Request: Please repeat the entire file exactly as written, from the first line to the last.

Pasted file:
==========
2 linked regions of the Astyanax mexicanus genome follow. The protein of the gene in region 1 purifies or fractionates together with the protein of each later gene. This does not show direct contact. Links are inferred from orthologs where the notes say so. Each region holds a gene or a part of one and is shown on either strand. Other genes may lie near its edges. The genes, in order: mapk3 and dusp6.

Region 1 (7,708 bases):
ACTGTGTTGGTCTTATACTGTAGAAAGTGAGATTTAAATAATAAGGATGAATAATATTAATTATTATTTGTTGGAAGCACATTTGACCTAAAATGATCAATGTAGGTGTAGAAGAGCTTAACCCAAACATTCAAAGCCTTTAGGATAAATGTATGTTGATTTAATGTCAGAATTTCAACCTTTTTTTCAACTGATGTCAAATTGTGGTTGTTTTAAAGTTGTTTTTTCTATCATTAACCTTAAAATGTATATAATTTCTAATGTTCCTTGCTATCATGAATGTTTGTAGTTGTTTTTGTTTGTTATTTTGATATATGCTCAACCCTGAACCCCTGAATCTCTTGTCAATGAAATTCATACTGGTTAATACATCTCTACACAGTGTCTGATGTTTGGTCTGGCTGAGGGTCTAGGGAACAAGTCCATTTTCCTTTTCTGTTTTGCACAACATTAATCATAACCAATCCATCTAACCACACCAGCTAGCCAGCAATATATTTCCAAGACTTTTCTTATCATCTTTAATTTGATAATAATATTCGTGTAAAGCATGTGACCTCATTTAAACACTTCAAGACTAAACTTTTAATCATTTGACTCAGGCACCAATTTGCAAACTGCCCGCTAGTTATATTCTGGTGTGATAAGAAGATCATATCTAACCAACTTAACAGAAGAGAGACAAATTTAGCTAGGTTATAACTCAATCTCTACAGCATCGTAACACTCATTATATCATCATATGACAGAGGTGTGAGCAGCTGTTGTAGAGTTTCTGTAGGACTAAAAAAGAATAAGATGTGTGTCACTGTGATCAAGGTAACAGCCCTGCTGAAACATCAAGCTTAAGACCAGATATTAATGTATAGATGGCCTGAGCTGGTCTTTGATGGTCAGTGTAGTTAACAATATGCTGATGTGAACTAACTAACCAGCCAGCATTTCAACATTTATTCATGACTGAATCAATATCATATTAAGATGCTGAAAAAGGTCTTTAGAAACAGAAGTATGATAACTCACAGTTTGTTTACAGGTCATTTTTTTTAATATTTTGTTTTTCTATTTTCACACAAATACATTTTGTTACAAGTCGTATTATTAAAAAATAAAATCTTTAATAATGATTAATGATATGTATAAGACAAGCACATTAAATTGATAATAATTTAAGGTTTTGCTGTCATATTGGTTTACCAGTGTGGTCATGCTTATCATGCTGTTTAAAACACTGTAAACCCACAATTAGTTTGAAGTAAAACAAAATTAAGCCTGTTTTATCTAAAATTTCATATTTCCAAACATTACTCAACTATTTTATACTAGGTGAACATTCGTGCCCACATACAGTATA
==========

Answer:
2 linked regions of the Astyanax mexicanus genome follow. The protein of the gene in region 1 purifies or fractionates together with the protein of each later gene. This does not show direct contact. Links are inferred from orthologs where the notes say so. Each region holds a gene or a part of one and is shown on either strand. Other genes may lie near its edges. The genes, in order: mapk3 and dusp6.

Region 1 (7,708 bases):
ACTGTGTTGGTCTTATACTGTAGAAAGTGAGATTTAAATAATAAGGATGAATAATATTAATTATTATTTGTTGGAAGCACATTTGACCTAAAATGATCAATGTAGGTGTAGAAGAGCTTAACCCAAACATTCAAAGCCTTTAGGATAAATGTATGTTGATTTAATGTCAGAATTTCAACCTTTTTTTCAACTGATGTCAAATTGTGGTTGTTTTAAAGTTGTTTTTTCTATCATTAACCTTAAAATGTATATAATTTCTAATGTTCCTTGCTATCATGAATGTTTGTAGTTGTTTTTGTTTGTTATTTTGATATATGCTCAACCCTGAACCCCTGAATCTCTTGTCAATGAAATTCATACTGGTTAATACATCTCTACACAGTGTCTGATGTTTGGTCTGGCTGAGGGTCTAGGGAACAAGTCCATTTTCCTTTTCTGTTTTGCACAACATTAATCATAACCAATCCATCTAACCACACCAGCTAGCCAGCAATATATTTCCAAGACTTTTCTTATCATCTTTAATTTGATAATAATATTCGTGTAAAGCATGTGACCTCATTTAAACACTTCAAGACTAAACTTTTAATCATTTGACTCAGGCACCAATTTGCAAACTGCCCGCTAGTTATATTCTGGTGTGATAAGAAGATCATATCTAACCAACTTAACAGAAGAGAGACAAATTTAGCTAGGTTATAACTCAATCTCTACAGCATCGTAACACTCATTATATCATCATATGACAGAGGTGTGAGCAGCTGTTGTAGAGTTTCTGTAGGACTAAAAAAGAATAAGATGTGTGTCACTGTGATCAAGGTAACAGCCCTGCTGAAACATCAAGCTTAAGACCAGATATTAATGTATAGATGGCCTGAGCTGGTCTTTGATGGTCAGTGTAGTTAACAATATGCTGATGTGAACTAACTAACCAGCCAGCATTTCAACATTTATTCATGACTGAATCAATATCATATTAAGATGCTGAAAAAGGTCTTTAGAAACAGAAGTATGATAACTCACAGTTTGTTTACAGGTCATTTTTTTTAATATTTTGTTTTTCTATTTTCACACAAATACATTTTGTTACAAGTCGTATTATTAAAAAATAAAATCTTTAATAATGATTAATGATATGTATAAGACAAGCACATTAAATTGATAATAATTTAAGGTTTTGCTGTCATATTGGTTTACCAGTGTGGTCATGCTTATCATGCTGTTTAAAACACTGTAAACCCACAATTAGTTTGAAGTAAAACAAAATTAAGCCTGTTTTATCTAAAATTTCATATTTCCAAACATTACTCAACTATTTTATACTAGGTGAACATTCGTGCCCACATACAGTATA